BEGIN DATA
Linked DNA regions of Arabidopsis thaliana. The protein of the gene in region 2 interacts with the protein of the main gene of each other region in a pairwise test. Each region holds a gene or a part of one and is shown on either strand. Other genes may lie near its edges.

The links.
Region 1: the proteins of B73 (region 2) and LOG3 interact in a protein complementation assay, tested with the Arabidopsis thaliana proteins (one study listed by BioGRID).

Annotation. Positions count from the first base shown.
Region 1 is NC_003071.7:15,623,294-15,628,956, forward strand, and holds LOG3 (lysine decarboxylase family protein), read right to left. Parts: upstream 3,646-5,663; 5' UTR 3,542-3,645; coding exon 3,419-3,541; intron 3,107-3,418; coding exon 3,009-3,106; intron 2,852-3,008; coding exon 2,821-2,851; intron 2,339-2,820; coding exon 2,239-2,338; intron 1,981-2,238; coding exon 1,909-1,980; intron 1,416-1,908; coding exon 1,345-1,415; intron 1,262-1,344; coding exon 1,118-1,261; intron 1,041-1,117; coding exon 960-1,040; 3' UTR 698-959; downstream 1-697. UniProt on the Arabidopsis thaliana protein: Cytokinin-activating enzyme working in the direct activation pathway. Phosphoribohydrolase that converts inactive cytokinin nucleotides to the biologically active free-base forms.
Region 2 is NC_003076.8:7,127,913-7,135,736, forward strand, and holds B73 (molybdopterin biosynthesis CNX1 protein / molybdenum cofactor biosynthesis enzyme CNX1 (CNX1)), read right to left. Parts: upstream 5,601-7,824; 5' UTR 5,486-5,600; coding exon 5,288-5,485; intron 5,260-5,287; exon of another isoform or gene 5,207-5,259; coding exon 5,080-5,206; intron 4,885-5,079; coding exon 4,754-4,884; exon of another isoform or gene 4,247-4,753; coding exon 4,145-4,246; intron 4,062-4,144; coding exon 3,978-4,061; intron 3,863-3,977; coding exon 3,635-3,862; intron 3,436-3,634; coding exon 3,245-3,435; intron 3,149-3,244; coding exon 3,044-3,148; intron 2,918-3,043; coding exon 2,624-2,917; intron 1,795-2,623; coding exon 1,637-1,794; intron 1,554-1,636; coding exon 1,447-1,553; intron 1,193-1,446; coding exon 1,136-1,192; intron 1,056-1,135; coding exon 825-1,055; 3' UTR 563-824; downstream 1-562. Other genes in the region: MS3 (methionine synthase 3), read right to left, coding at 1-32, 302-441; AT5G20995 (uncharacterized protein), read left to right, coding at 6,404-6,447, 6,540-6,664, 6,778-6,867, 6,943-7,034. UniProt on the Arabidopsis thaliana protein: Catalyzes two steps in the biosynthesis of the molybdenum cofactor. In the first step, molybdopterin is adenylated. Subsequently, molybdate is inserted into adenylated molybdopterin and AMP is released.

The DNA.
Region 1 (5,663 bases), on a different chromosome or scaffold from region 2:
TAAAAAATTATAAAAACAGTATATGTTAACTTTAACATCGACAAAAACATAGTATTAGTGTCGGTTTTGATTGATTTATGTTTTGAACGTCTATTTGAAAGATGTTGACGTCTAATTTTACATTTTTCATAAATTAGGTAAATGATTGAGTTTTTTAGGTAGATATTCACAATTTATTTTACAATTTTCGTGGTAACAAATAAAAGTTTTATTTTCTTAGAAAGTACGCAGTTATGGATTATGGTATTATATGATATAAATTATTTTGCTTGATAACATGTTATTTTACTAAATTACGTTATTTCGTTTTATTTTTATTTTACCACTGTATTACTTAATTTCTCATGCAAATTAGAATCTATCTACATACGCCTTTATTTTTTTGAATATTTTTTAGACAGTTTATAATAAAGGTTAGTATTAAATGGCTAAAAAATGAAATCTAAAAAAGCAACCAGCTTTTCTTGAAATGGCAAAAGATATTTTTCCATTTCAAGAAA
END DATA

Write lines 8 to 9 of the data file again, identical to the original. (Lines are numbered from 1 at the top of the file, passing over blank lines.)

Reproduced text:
Region 1 (5,663 bases), on a different chromosome or scaffold from region 2:
TAAAAAATTATAAAAACAGTATATGTTAACTTTAACATCGACAAAAACATAGTATTAGTGTCGGTTTTGATTGATTTATGTTTTGAACGTCTATTTGAAAGATGTTGACGTCTAATTTTACATTTTTCATAAATTAGGTAAATGATTGAGTTTTTTAGGTAGATATTCACAATTTATTTTACAATTTTCGTGGTAACAAATAAAAGTTTTATTTTCTTAGAAAGTACGCAGTTATGGATTATGGTATTATATGATATAAATTATTTTGCTTGATAACATGTTATTTTACTAAATTACGTTATTTCGTTTTATTTTTATTTTACCACTGTATTACTTAATTTCTCATGCAAATTAGAATCTATCTACATACGCCTTTATTTTTTTGAATATTTTTTAGACAGTTTATAATAAAGGTTAGTATTAAATGGCTAAAAAATGAAATCTAAAAAAGCAACCAGCTTTTCTTGAAATGGCAAAAGATATTTTTCCATTTCAAGAAA